Date(s) of Composition: 1888-1894; published by Hofmeister, Leipzig in 1897
Place of Composition: Leipzig, Hamburg and Steinbach
Premiere: first three movements: 4 March 1895; complete symphony: 13 December 1895 both given in Berlin under Mahler’s direction.
4 flutes (doubling with piccolo); 4 oboes (3rd and 4th double with English horn); 4 clarinets in B-flat (3rd doubles with bass clarinet); 2 clarinets in E-flat (2d doubles with 4th clarinet in B-flat); 4 bassoons (4th doubles with contrabassoon); 6 horns; 4 off-stage horns (double as 7th, 8th, 9th and 10th horns); 6 trumpets (4 off-stage, 5th and 6th returning to the on-stage orchestra); 4 trombones; bass tuba; organ; 2 harps; strings; percussion: 2 sets of timpani (3 to a player) (3rd timpani in the finale); bass drum; cymbals; high tam-tam; low tam-tam; triangle; snare drum; glockenspiel; 3 deep bells of undetermined pitch; rute (reeds).
Performers: Edith Mathis, soprano; Norma Procter, contralto; Bavarian Radio Chorus & Orchestra under Rafael Kubelik
Off-stage band: timpani; bass drum; cymbals; triangle and instruments noted above. Soprano and alto soloists; mixed chorus.
Text(s): Urlicht from Des Knaben Wunderhorn (fourth movement); Resurrection Hymn by Friedrich Klopstock with additional lines by Mahler added (fifth movement).
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“I have called the first movement Todtenfeier [Celebration of the Dead] and, if you are interested, it is the hero of my First D Major Symphony who is being carried to his grave and whose life I imagine I can see reflected in a mirror from a high watchtower. At the same time the big question is being asked: Wherefore hast thou lived? Wherefore has thou suffered? Is it all some great, fearful joke? We must answer these questions in some way if we are to go on living–yes, even if we must only continue dying. The man in whose life this call resounds must give an answer, and I give it in the last movement. The second and third movements are conceived as an interlude: the second, a memory! A ray of sun, clear and untroubled, from the hero’s life. I am sure you have experienced this while you were carrying to his grave someone who was near to your heart; perhaps on the way back there suddenly appeared the image of an hour of happiness long passed, which lit up your soul and which no shadow can spoil. One practically forgets what has happened! That is the second movement!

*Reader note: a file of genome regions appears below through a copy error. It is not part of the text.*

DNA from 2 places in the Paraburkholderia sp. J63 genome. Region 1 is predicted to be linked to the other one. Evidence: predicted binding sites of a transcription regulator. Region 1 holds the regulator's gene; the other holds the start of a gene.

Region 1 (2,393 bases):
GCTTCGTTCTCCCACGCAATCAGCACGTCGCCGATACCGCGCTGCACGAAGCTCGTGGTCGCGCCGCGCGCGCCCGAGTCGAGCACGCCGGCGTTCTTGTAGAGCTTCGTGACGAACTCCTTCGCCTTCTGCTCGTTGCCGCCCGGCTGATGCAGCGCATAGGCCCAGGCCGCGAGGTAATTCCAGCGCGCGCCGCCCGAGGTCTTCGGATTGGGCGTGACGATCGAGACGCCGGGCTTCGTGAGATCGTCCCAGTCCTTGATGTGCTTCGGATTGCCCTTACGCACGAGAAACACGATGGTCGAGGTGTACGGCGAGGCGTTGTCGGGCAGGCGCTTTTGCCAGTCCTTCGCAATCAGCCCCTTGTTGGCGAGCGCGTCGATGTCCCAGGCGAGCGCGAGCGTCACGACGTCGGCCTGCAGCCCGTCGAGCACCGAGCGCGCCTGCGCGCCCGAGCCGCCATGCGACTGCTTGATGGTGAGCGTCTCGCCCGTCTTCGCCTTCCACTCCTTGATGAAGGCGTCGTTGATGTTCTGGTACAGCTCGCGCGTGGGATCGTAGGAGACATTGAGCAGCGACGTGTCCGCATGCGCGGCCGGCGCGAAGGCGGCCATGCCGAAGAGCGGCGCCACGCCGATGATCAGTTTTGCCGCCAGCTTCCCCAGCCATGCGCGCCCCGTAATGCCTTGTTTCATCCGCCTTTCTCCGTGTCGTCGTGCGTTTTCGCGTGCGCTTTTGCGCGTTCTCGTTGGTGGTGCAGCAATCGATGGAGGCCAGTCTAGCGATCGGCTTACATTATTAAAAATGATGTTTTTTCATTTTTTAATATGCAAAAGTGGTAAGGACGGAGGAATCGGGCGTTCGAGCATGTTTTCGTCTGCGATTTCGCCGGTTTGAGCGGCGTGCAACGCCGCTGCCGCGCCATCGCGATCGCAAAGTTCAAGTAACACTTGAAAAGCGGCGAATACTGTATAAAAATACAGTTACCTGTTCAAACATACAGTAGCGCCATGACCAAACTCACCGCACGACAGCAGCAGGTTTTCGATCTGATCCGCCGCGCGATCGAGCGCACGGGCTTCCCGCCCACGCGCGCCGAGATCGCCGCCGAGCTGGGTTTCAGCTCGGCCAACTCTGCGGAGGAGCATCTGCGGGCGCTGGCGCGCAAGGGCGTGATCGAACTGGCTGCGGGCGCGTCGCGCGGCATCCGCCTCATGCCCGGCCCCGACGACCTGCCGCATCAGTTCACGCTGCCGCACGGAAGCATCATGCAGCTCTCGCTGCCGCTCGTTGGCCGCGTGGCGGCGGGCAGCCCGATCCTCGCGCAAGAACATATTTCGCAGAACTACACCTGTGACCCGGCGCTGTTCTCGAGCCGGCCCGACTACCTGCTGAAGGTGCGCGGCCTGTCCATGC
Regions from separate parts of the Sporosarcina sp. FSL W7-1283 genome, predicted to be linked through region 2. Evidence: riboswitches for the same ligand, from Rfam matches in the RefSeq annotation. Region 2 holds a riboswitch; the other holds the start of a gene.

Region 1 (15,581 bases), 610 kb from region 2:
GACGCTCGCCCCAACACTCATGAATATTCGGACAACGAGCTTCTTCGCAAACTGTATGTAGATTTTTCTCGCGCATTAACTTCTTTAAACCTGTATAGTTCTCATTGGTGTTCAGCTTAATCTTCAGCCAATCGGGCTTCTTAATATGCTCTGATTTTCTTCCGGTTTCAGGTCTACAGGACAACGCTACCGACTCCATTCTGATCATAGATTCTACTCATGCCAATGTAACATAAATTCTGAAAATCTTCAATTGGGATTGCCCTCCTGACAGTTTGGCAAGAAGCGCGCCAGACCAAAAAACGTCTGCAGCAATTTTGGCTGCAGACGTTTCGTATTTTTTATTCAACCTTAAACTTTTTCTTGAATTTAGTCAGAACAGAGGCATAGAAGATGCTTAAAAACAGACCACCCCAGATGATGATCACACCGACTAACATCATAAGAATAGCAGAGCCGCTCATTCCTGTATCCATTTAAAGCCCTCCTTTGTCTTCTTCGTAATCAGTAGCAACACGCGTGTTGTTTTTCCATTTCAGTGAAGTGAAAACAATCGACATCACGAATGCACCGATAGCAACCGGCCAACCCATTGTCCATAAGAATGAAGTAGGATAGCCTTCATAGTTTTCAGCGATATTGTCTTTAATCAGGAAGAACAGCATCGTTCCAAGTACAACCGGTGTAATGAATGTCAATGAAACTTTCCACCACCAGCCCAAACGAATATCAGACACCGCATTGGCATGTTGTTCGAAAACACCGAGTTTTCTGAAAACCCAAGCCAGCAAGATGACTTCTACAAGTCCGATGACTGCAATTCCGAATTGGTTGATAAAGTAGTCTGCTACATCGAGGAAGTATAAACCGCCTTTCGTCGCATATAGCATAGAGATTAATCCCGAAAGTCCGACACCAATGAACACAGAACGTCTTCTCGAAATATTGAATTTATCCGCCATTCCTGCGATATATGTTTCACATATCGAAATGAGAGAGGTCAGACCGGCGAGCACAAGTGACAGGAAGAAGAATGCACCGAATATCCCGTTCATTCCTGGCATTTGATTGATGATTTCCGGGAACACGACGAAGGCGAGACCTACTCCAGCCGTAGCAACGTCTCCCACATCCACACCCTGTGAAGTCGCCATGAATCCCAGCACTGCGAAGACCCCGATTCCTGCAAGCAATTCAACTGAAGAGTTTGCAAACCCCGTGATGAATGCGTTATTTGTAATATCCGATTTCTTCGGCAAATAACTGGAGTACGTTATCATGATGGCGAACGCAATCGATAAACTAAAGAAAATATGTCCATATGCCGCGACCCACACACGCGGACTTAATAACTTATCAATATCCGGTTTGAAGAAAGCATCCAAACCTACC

When you awaken from this melancholy dream and must return to life’s confusion, it can easily happen that the ceaseless agitation, the meaningless bustle of life, seems to you unreal, like dancing forms in a brightly lit ballroom: you watch them from the darkness and from a distance, so that you cannot hear the accompanying music! And so life seems without meaning, a fearful nightmare from which you awaken with a cry of horror. This is the third movement! What follows afterwards is clear to you…”
1900 (Munich) and 1901 (Dresden):
First Movement: Allegro maestoso. We are standing near the grave of a well-loved man. His whole life, his struggles, his sufferings and his accomplishments on earth pass before us. And now, in this solemn and deeply stirring moment, when the confusion and distractions of everyday life are lifted like a hood from our eyes, a voice of awe-inspiring solemnity chills out heart, a voice that, blinded by the mirage of everyday life, we usually ignore: ‘What next?’ it says. ‘What is life and what is death? Will we live on eternally? Is it all an empty dream or do our life and death have a meaning?’ And we must answer this question, if we are to go on living. The next three movements are conceived as intermezzi.
Second Movement: Andante. A blissful moment in the dear departed’s life and a sad recollection of his youth and lost innocence.
Third Movement: Scherzo. A spirit of disbelief and negation has seized him. He is bewildered by the bustle of appearances and he loses his perception of childhood and the profound strength that love alone can give. He despairs both of himself and of God. The world and life begin to seem unreal. Utter disgust for every form of existence and evolution seizes him in an iron grasp, torments him until he utters a cry of despair.
Fourth Movement: Alto solo. ‘Urlicht’ (Primal Light) from the Knaben Wunderhorn. The stirring words of simple faith sound in his ears: ‘I come from God and I will return to God!’
Fifth Movement: Once more we must confront terrifying questions, and the atmosphere is the same as at the end of the third movement. The voice of the Caller is heard. The end of every living thing has come, the last judgment is at hand and the horror of the day of days has come upon us. The earth trembles, the graves burst open, the dead arise and march forth in endless procession. The great and the small of this earth, the kings and the beggars, the just and the godless, all press forward. The cry of mercy and forgiveness sounds fearful in our ears. The wailing becomes gradually more terrible. Our senses desert us, all consciousness dies as the Eternal Judge approaches. The last trump sounds; the trumpets of the Apocalypse ring out. In the eerie silence that follows, we can just barely make out a distant nightingale, a last tremulous echo of earthly life. The gentle sound of a chorus of saints and heavenly hosts is then heard: ‘Rise again, yes rise again thou wilt!’ Then God in all His glory comes into sight. A wondrous light strikes us to the heart. All is quest and blissful. Lo and behold: there is no judgment, no sinners, no just men, no great and no small; there is no punishment and no reward. A feeling of overwhelming love fills us with blissful knowledge and illuminates our existence.”